|Topic Review (Newest First)|
|08-28-2011 08:14 AM|
|650Stew||I picked up a hydraulic bike lift on sale, works fantastic for chain maintenance, tire changes, etc. I have also used it on my street bike and two ATV's... Kind of a multipurpose tool. For as often as I have to lube the chains it has paid for itself many times over!|
|08-28-2011 12:59 AM|
Very nice. Good work. If I had one of those, I'd use it all the time.
|08-27-2011 07:08 PM|
I Build these position it back for rear wheel up or forward for front wheel up
|08-08-2011 05:12 PM|
Originally Posted by zapman View Post
|08-08-2011 12:29 AM|
|zapman||Thanks for sharing your design Thumper. I've got a bunch of 2x4s left over from another project. I'll give it a shot this weekend.|
|08-07-2011 10:25 PM|
Here's an idea:
|08-07-2011 03:52 AM|
Originally Posted by planalp View Post
|08-07-2011 12:48 AM|
Originally Posted by terry_1956 View Post
Really don't think I ever would have thought of that. Thanks.
|08-06-2011 04:10 PM|
|terry_1956||I use a sissor jack on the opposite side of the kickstand, works great, got it out of an old Honda.|
|08-06-2011 02:25 PM|
My '09 doesn't have any threaded holes in the swingarm for spools.
I use footpeg-lowering brackets, so I can't use a centerstand.
For basic chain maintenance, I use an Eagle Mike's Quick Jack, but a length of 2x2 or similar wood propped under the right side of the swingarm while the bike is on the sidestand will do the same thing: just push the bike over to the left until the wheel comes off the ground and then stick the wood or whatever under the swingarm. Some people make some nifty propping devices using old aluminum crutches.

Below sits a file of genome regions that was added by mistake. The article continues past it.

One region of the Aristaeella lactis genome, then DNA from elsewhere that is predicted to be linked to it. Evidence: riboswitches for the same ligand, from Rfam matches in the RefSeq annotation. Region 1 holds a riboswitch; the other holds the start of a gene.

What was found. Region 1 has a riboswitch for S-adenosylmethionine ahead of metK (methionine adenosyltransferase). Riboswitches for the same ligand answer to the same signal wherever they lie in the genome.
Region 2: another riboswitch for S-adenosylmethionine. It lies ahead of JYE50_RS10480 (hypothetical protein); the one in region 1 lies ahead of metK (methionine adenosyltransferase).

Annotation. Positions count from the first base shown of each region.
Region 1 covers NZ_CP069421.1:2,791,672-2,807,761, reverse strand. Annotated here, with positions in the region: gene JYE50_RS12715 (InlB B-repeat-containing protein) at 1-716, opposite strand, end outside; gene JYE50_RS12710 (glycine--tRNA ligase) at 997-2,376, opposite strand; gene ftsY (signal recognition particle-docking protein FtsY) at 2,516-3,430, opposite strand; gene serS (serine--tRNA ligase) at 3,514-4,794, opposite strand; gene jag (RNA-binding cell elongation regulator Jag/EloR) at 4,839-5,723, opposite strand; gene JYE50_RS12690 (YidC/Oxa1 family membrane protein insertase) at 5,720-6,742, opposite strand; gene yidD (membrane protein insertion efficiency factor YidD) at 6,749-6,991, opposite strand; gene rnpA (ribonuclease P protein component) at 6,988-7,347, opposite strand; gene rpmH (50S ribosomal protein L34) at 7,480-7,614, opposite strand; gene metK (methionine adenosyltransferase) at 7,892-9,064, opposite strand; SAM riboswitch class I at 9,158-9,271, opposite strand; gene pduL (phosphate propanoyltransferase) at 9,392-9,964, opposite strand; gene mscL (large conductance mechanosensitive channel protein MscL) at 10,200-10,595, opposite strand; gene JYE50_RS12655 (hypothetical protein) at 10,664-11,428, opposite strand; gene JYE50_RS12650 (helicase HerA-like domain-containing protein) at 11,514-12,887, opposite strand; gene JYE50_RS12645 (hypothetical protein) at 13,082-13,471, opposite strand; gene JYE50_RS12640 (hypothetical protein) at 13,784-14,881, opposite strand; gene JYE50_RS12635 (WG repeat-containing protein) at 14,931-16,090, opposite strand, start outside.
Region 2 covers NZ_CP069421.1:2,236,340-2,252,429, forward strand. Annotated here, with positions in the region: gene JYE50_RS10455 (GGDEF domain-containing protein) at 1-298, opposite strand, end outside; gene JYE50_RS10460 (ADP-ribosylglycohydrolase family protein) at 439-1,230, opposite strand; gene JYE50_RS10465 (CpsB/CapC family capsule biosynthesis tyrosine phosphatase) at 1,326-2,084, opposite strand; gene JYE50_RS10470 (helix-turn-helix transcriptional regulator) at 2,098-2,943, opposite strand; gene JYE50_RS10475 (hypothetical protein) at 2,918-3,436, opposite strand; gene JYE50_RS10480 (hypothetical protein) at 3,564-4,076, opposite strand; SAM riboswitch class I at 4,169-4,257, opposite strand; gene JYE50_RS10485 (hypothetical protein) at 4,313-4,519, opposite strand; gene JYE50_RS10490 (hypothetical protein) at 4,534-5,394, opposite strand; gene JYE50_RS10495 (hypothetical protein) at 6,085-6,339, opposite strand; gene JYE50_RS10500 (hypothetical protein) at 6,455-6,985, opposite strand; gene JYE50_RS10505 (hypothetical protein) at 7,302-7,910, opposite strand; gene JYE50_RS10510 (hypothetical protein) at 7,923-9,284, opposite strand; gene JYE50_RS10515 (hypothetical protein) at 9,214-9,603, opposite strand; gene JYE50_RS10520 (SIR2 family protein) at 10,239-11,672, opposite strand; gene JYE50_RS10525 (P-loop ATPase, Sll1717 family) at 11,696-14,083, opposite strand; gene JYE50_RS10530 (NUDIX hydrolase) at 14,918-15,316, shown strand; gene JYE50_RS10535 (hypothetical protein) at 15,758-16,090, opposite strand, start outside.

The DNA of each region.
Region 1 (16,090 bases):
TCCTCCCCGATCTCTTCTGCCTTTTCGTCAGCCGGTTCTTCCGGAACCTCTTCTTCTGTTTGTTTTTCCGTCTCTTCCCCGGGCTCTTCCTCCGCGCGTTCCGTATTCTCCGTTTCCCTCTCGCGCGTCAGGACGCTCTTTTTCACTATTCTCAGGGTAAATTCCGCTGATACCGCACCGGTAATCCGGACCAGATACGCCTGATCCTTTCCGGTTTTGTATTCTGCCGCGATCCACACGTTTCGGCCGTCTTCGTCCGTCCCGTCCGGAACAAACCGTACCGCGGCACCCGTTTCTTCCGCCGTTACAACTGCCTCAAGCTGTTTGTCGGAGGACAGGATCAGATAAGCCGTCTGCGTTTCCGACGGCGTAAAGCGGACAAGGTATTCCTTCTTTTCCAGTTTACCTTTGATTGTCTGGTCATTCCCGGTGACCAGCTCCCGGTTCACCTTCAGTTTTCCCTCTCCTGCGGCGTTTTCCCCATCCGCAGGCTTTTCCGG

I wouldn't want to be doing any serious wrenching on the thing with it propped up like that, but it works as long as you loosen/tighten everything before you prop it up and after you let it back down. It works fine for lubing/adjusting the chain, cleaning brake rotors, etc.
Locking the front brake with a piece of velcro, electrical tape, etc. around the lever is a good idea when doing this.
I've removed and reinstalled both the front and rear wheels/tires using the Quick Jack on a gravel surface with no problems.
If I want to get the bike up on a more stable platform or want both wheels off the ground at the same time, I just put a concrete block under each footpeg bracket then rock the bike from side to side, adding wooden shims on top of the concrete block and under the footpeg bracket.
It's a little labor-intensive, but it uses materials I already have on hand and once the thing is sitting on the blocks and pieces of wood, it's solid as a rock.
If you prefer to be less "hillbilly," check out places like Harbor Freight and Northern Tool: they carry some motorcycle lifts.
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